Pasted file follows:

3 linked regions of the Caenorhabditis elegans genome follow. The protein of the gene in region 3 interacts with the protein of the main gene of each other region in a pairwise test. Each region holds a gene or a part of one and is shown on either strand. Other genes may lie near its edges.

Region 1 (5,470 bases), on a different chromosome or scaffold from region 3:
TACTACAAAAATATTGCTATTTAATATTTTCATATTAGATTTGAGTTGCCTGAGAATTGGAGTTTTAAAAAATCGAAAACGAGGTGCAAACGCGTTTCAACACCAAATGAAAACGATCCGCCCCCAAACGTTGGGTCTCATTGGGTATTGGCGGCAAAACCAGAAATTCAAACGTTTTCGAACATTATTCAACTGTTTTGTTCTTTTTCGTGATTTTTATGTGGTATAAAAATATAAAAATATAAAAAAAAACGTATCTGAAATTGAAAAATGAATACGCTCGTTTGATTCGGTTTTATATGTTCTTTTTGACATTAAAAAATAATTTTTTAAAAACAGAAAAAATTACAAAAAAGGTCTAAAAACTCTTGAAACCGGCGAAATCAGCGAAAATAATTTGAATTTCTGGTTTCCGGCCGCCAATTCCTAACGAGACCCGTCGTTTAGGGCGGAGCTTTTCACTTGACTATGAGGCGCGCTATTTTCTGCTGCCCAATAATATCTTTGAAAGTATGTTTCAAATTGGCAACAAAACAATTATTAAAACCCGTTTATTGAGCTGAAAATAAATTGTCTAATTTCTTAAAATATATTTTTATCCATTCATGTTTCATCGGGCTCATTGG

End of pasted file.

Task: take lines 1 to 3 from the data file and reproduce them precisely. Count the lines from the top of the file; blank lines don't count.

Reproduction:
3 linked regions of the Caenorhabditis elegans genome follow. The protein of the gene in region 3 interacts with the protein of the main gene of each other region in a pairwise test. Each region holds a gene or a part of one and is shown on either strand. Other genes may lie near its edges.

Region 1 (5,470 bases), on a different chromosome or scaffold from region 3:
TACTACAAAAATATTGCTATTTAATATTTTCATATTAGATTTGAGTTGCCTGAGAATTGGAGTTTTAAAAAATCGAAAACGAGGTGCAAACGCGTTTCAACACCAAATGAAAACGATCCGCCCCCAAACGTTGGGTCTCATTGGGTATTGGCGGCAAAACCAGAAATTCAAACGTTTTCGAACATTATTCAACTGTTTTGTTCTTTTTCGTGATTTTTATGTGGTATAAAAATATAAAAATATAAAAAAAAACGTATCTGAAATTGAAAAATGAATACGCTCGTTTGATTCGGTTTTATATGTTCTTTTTGACATTAAAAAATAATTTTTTAAAAACAGAAAAAATTACAAAAAAGGTCTAAAAACTCTTGAAACCGGCGAAATCAGCGAAAATAATTTGAATTTCTGGTTTCCGGCCGCCAATTCCTAACGAGACCCGTCGTTTAGGGCGGAGCTTTTCACTTGACTATGAGGCGCGCTATTTTCTGCTGCCCAATAATATCTTTGAAAGTATGTTTCAAATTGGCAACAAAACAATTATTAAAACCCGTTTATTGAGCTGAAAATAAATTGTCTAATTTCTTAAAATATATTTTTATCCATTCATGTTTCATCGGGCTCATTGG